FBI investigations of anti-Jewish hate crimes tripled after Oct. 7, director says


WASHINGTON ((JEWISH REVIEW)) — The number of FBI investigations into anti-Jewish hate crimes tripled in the months after Oct. 7, FBI director Christopher Wray told Jewish leaders on a call Wednesday.

Wray also warned that, amid the Israel-Iran conflict, Iranian proxies could attack targets on American soil.

“For just a few days after the Oct. 7 attack, we’d already seen a rapid uptick in threats to Jewish people in the United States,” Wray said a call with Jewish community security officials and lay leaders.

“Since then, we’ve seen the threat elevated,” he added. “So to be more specific, between Oct. 7 and Jan. 30 of this year, we opened over three times more anti Jewish hate crime investigations than in the four months before Oct. 7.”

That message came a day after an annual report by the Anti-Defamation League likewise showed a surge in antisemitism following Oct. 7, when Hamas attacked Israel, launching the ongoing war in Gaza.

World leaders have worried that the war could expand into a regional conflict. That threat that increased last weekend when Iran directly attacked Israel with hundreds of drones and missiles in retaliation for an Israeli strike on Iranian military officials in Damascus. Israel and its allies repelled Iran’s attack and it is now discussing how to respond.

President Joe Biden has tried to dissuade Israel from ramping up the conflict. On Wednesday, Prime Minister Benjamin Netanyahu said, “We will make our decisions ourselves. The State of Israel will do whatever is necessary to defend itself.”

But in the call, Wray cautioned that the Iran-Israel conflict may not stay limited to the Middle East, and could spark an attack by Iranian proxies in the American “homeland.”

“Following Iran’s direct and brazen attack on Israel over the weekend, and given the what I would say is just the sheer volatility and fluidity of the environment abroad, we are urging all of our partners here and around the world to stay vigilant and on also their feet when it comes to potential for threats that may emerge from Iran, or its proxies, both overseas and even here in the homeland,” Wray said.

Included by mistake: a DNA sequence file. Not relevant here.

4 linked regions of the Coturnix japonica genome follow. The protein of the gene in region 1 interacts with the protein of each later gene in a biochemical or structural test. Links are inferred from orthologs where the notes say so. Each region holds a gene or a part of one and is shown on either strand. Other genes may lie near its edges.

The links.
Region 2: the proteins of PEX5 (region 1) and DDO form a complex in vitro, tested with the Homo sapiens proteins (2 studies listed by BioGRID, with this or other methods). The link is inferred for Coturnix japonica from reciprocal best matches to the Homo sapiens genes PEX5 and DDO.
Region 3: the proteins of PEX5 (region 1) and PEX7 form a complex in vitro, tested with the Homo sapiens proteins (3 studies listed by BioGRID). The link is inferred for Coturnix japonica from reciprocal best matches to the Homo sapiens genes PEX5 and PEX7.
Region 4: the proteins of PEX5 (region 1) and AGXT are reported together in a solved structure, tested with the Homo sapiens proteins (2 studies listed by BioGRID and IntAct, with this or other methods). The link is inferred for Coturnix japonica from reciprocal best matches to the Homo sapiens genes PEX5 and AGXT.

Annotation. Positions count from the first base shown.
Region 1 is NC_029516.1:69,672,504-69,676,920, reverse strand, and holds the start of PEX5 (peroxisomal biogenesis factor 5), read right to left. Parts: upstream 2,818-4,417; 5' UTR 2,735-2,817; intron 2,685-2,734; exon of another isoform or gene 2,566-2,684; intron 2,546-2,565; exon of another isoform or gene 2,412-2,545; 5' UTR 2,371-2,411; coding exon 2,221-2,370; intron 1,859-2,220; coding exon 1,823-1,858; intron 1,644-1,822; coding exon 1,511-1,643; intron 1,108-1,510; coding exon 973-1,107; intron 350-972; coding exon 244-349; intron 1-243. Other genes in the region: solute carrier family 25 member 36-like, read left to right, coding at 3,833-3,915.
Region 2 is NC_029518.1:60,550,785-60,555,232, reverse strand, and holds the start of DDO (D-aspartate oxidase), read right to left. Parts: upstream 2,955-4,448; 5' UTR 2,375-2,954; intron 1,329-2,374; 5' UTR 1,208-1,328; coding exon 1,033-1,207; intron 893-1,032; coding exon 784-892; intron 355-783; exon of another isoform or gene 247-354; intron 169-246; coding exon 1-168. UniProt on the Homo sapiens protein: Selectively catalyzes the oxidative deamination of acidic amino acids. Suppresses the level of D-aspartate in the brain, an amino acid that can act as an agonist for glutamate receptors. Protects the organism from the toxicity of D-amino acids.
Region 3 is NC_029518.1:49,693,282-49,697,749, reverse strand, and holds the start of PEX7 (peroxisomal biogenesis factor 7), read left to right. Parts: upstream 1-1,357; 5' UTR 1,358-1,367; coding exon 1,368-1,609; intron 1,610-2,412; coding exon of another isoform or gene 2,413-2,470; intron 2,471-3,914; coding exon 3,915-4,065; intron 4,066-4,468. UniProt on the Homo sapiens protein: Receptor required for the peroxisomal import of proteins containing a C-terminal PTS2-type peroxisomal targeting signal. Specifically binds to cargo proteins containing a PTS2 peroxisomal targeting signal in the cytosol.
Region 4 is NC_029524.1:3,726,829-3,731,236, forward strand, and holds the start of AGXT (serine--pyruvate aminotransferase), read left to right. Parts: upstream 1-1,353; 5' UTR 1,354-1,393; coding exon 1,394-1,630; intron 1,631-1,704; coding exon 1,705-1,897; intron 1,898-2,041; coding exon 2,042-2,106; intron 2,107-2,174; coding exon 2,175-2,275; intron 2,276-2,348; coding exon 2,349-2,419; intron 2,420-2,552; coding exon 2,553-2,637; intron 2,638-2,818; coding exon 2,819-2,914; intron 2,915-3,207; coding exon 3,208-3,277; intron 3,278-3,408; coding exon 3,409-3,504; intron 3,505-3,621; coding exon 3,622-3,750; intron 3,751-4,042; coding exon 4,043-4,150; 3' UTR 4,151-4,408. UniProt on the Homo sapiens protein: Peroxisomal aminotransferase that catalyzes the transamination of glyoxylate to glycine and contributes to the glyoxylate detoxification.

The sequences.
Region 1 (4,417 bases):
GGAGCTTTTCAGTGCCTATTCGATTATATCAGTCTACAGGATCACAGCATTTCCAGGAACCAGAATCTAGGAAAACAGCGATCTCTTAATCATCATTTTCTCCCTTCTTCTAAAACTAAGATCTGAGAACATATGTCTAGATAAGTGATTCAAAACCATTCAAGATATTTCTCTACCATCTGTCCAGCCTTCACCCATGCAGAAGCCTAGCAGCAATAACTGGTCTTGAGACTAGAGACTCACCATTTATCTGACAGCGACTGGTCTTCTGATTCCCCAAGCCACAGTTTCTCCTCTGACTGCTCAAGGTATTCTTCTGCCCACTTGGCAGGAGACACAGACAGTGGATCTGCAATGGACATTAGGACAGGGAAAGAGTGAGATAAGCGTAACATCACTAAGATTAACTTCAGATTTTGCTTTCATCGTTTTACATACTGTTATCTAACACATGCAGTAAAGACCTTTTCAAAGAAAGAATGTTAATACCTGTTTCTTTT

Wray did not say there was any indication that Iran would directly attack the U.S. Jewish community. Michael Masters, the director of the Secure Community Network, the Jewish security agency that organized the call, also said there were no known specific threats on the community.

“We are not aware at this time of any direct known threat to the Jewish community or any of our institutions domestically,” he said.

Wray said Iran has previously tried to execute attacks in the United States.

“Back just over the past few years, Iran has brazenly planned or attempted several assassinations of former U.S. officials, U.S. journalists here on U.S. soil,” he said, apparently referring to active threats against John Bolton, the former National Security Adviser, and Masih Alinejad, a journalist who has been critical of the country. “A lot of Iranians actions have been motivated by a desire to retaliate.”

Wray added the Iranian threat to others potentially targeting U.S. Jews, including “lone wolves,” violent individuals motivated by hate speech doctrines, and specific threats by foreign terrorist groups, including ISIS and Al Qaeda in the Arabian Peninsula. He said the FBI is “increasingly concerned” about terror attacks following the recent attack by a branch of ISIS on a Russian concert hall.

Masters in an interview after the call described the threat following the Iran attack as “escalated.”

“We have been and we remain concerned with the threat from Iran and its proxies, particularly post-April 13,” he said. “And you know, this is on top of an already elevated threatened environment. This is, as the director clearly pointed out, a rogues’ gallery. Unfortunately, the rogues’ gallery is united in their desire to undermine if not end or attack the Jewish community. So it really is a time of escalated threat.”

He warned communities not to engage with protesters. “The best way to avoid a confrontation is not to enter one,” he said.